With existing home sales rebounding this past month to the fastest pace since the financial crisis made land-fall in September, it begs the question, was the Fed's monetary policy of purchasing $1.25 trillion in mortgage backed securities worth the cost?
To put this Fed monetary intervention into perspective, it was nearly the size of the TARP and the stimulus package...combined. And yet despite this, it has not received much attention. Part of the reason may be because it is not "tax-payer" money, it is new money that the Fed has printed.
The implications of the Fed's $1.25 trillion monetary policy is that rates are going to surge. It may not happen in 2009, or 2010, but it is going to happen, and when it does, the housing market is going to be in a lot of pain. Is the current monetary policy only creating another crisis down the road?
As I have written about before, monetary policy is one of the most costly, inefficient, and encumbersome methods in dealing with this housing depression. On the other hand, fiscal policy is one of the most cost-effective, targeted, and timely strategies that the government has at their disposal. Unfortunately, Washington has been reluctant to aggressively use fiscal policy to address falling property values, residential nor commercial.
Here is a look at the results of the Fed's policy on impacting demand for real estate over the past several months. The first numbers are the seasonally adjusted annual rate of existing home sales according to NAR. The mortgage rate data is taken from Freddie Mac. There is very little correlation between lower mortgage rates and increased home sales.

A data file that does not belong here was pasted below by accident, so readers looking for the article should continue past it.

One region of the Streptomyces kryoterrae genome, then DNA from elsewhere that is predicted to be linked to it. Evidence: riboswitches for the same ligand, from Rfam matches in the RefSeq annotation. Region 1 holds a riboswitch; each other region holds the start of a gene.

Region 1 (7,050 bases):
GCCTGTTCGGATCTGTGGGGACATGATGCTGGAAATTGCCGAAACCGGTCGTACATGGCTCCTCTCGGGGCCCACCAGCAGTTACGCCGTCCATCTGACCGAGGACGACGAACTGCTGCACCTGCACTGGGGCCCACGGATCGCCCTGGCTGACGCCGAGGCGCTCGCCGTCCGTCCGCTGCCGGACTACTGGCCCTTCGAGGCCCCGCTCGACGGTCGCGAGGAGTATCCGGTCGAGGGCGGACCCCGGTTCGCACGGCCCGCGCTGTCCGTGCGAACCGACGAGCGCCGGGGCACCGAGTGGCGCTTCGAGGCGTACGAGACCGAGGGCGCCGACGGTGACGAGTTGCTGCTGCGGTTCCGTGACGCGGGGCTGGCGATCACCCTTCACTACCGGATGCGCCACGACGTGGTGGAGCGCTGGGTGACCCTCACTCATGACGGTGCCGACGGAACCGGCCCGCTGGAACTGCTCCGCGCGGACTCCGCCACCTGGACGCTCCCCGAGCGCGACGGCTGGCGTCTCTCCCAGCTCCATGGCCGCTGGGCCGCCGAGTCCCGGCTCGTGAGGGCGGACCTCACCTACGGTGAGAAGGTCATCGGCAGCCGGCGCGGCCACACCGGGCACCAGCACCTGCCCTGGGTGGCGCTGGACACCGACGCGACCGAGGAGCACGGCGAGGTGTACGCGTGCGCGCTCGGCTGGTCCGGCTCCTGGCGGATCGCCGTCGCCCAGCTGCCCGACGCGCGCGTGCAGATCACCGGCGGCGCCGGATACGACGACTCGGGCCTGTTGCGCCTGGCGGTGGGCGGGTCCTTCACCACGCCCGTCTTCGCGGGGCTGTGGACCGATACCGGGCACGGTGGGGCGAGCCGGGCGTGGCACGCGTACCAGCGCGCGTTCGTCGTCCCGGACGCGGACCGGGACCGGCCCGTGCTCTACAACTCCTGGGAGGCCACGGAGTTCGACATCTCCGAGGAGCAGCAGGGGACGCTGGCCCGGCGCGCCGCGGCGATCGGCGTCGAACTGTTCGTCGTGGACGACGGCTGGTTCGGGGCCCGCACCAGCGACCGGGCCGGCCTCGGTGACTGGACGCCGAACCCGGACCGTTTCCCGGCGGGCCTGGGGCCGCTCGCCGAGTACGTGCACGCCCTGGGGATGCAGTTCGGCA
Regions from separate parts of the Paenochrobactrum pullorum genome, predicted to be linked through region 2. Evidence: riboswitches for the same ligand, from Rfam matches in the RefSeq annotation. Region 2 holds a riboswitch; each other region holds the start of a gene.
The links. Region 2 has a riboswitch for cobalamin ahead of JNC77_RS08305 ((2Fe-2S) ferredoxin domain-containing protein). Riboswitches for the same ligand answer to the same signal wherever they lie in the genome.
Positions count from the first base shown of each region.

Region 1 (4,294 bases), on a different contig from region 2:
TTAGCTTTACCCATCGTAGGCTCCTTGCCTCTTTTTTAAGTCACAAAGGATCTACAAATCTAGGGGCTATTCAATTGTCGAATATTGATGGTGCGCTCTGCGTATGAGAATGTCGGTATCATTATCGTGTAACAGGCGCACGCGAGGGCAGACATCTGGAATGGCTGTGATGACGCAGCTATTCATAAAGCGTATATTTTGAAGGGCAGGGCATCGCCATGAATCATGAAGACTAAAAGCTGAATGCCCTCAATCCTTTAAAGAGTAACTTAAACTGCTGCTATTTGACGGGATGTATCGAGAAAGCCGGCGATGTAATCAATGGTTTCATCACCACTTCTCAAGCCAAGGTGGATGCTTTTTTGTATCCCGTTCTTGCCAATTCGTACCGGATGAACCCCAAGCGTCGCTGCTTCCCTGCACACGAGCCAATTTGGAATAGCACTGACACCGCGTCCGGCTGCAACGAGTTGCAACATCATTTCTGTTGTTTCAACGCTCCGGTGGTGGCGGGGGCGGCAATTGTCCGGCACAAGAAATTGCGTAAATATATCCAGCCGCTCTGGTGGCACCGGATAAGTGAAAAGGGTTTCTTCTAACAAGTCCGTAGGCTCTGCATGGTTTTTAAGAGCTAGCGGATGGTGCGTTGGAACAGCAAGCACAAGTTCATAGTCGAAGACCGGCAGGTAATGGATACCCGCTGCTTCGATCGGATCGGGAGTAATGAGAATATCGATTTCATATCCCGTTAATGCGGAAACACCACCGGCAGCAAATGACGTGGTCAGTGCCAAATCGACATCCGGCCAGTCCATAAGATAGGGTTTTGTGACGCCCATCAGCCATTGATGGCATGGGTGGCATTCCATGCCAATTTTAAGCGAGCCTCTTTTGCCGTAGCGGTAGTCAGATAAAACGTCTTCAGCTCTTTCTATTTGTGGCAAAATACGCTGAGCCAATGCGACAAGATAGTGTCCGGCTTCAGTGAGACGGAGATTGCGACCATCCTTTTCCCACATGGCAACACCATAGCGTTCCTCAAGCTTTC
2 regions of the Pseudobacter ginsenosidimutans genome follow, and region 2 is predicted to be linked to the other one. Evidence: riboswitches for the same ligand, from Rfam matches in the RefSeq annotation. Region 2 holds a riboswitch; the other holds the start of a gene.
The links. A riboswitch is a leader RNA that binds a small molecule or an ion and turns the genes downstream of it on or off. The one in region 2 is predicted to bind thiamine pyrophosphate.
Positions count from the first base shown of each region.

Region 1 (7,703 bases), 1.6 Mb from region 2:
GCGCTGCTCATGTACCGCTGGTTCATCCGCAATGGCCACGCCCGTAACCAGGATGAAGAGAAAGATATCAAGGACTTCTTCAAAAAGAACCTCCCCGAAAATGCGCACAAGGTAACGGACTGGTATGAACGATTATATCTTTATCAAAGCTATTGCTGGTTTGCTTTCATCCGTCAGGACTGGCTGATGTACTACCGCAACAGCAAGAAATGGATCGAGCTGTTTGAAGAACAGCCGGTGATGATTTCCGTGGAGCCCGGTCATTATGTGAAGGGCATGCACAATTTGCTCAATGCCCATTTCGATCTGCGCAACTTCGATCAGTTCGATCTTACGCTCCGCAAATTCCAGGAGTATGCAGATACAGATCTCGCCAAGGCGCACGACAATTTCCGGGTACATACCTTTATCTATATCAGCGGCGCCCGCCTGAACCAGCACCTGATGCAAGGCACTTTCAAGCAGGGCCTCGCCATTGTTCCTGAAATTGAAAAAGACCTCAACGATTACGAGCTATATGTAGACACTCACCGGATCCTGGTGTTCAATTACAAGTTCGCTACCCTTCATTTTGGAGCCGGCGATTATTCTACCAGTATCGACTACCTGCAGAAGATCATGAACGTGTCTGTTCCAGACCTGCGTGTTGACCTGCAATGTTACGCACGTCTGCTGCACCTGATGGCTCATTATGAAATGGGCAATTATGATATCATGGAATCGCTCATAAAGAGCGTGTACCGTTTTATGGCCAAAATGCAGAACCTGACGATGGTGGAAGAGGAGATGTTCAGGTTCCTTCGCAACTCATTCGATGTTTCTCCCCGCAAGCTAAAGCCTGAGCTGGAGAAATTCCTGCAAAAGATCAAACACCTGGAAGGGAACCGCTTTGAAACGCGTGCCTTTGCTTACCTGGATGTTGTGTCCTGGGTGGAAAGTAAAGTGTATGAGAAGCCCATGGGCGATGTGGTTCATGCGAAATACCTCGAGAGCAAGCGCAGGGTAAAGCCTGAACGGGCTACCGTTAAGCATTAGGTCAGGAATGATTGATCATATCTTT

Sep 2008: 5.10 million sales / 6.04%
Oct 2008: 4.94 million sales / 6.20%
Nov 2008: 4.54 million sales / 6.09%
Dec 2008: 4.74 million sales / 5.29%
Jan 2009: 4.49 million sales / 5.05%
Feb 2009: 4.71 million sales / 5.13%
Mar 2009: 4.55 million sales / 5.00%
Apr 2009: 4.66 million sales / 4.81%
May 2009: 4.72 million sales / 4.86%
Jun 2009: 4.89 million sales / 5.42%
Jul 2009: 5.24 million sales / 5.22%
The concern is that while home sales have "recovered" to pre-crisis levels thanks to the $1.25 trillion Fed investment, could the same success have been accomplished without it? To put this into perspective, the $8,000 first time home buyer tax credit will likely only cost the government between $10 and $20 billion.